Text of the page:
Still the sheer magnitude of the undertaking can be daunting for anyone working on the other side of that deli counter. “I need to go to sleep early the night before just to rest up for it,” she says. “Not just me, everybody.”

And not everybody is cut out for the challenge; one waitress famously crumpled under the stress, ordering the same food over and over again regardless of what the customers actually wanted to eat, slowing the kitchen to a crawl. She only lasted a few hours.

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Of course, a gathering like Christmas dinner at Canter’s was bound to give rise to its own unique traditions, and the last few years the highlight for many diners has been Shalom Sherman, local character and Israeli accordion enthusiast.

“He’s a real hoot,” says Canter. “He just goes up to the tables and starts playing his accordion and making up songs about people, he asks for their names and makes up rhymes. It really adds to the flavour of the whole thing. He’s way over the top.”

Canter’s even has its own Christmas regulars. There’s Loretta who went to school with Canter and who now comes in every Christmas to celebrate her birthday with her two sisters and their whole family.

This being Hollywood, there are also celebrities waiting in line for the holiday, like singer Belinda Carlisle, who apparently likes to pass her Christmases in a booth in Canter’s dining room.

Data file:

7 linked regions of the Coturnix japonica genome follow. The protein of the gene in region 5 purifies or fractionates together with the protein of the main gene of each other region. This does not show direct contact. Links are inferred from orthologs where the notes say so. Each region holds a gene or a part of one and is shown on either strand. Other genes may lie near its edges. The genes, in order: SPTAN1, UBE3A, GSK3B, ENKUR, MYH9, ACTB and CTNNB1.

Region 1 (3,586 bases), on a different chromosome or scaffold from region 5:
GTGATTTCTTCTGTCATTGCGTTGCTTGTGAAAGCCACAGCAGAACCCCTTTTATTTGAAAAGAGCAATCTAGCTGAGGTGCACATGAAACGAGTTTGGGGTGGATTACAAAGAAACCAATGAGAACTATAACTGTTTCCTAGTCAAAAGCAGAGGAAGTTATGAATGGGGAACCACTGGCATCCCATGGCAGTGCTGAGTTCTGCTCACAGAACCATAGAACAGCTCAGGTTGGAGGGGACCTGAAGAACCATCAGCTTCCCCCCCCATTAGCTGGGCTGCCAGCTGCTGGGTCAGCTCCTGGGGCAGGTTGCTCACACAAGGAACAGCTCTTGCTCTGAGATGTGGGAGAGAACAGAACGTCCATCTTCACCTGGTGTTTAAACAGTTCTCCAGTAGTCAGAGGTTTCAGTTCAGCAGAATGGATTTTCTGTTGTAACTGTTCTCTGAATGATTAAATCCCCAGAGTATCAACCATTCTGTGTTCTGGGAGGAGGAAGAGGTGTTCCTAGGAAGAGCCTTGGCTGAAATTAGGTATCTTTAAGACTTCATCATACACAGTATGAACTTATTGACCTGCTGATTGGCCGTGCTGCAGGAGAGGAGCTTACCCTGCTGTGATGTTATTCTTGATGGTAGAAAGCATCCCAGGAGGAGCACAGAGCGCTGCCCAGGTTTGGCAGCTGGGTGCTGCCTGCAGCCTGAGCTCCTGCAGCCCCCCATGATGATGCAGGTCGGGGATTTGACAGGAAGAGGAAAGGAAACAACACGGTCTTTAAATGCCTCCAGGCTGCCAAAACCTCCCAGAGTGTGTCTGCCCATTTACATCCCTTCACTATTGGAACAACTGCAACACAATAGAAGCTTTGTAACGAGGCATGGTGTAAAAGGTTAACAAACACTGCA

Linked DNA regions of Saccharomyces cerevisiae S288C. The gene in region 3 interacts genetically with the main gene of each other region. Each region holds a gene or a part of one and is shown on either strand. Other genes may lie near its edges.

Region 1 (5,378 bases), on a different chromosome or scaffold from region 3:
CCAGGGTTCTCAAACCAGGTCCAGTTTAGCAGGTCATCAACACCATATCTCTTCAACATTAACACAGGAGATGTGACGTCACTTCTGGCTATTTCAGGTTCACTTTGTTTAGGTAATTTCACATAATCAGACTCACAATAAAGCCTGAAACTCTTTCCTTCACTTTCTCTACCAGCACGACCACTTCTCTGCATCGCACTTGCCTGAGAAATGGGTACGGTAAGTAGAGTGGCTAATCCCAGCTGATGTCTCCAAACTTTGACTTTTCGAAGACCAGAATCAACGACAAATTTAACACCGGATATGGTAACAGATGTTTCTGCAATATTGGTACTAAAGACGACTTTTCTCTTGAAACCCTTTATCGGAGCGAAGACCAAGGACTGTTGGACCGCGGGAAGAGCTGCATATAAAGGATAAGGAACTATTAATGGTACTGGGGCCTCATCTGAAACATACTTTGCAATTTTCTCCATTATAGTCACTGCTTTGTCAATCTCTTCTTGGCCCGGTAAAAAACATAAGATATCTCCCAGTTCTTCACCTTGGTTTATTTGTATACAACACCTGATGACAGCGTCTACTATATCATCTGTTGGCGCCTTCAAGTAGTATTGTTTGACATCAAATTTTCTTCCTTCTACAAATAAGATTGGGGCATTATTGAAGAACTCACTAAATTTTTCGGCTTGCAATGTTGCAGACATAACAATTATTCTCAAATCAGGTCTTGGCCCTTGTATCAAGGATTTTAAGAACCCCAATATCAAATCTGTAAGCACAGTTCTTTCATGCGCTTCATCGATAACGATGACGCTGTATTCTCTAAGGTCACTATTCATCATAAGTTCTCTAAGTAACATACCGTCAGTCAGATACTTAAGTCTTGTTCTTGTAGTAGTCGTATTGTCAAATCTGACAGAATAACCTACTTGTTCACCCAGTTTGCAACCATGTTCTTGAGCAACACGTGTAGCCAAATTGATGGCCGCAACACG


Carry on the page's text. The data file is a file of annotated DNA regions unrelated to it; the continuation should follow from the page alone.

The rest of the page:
“It’s very festive in here on Christmas,” says Canter. “Everyone’s in good spirits and the tips are good.” For the most part everyone gets in the spirit – with the notable exception of a busboy who got caught stealing US$100 tips, of whom according to Canter, the less said the better. Those good spirits come in handy because snagging a seat on Christmas is no easy task.

“Sometimes on Christmas you can wait 45 minutes in line,” says Canter. “At certain times of the day it gets so busy that we cannot get the food out, so we actually have to hold up the line and I start handing out chocolate rugelach to appease the guests while they wait.”

“One year, it was raining on Christmas but people still lined up and waited in the rain, which I thought showed how devoted our customers are,” she says proudly until something occurs to her, “but then again, there’s nowhere else to go.”

Aside from repeatedly calling it “a madhouse” and “totally crazy”, Canter struggles to explain the scene in her restaurant every Christmas. The parties are often huge, 20 people or more crammed into booths, their kids running around the restaurant. The normally cavernous deli can get crowded fast. Says Canter: “It’s a big travel day so a lot of people come here with their luggage. There’s really no way to describe it. You’ve got to come over and see it yourself.”

She is so fixated on plans for the upcoming holiday that it only occurs to me near the end of our conversation to ask her what Christmas means to her. Does she have any warm Christmas memories from when she was a girl?

She looks at me like I am exceptionally slow-witted: “I’m Jewish.”

I know, but even Jewish children are aware of Christmas: “I went to a Christmas party when I was a kid,” she says struggling to remember, “and I remember coming into the deli for Christmas as a kid. Not to work, just to look at the people.”

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These days her faith may not recognise the holiday, but she is as excited as any gentile for Christmas dinner. For her that means her favourite order: a corned beef Reuben, matzo ball soup, and a Dr. Brown’s black cherry soda.

That is, of course, if she can find a quiet moment to eat it.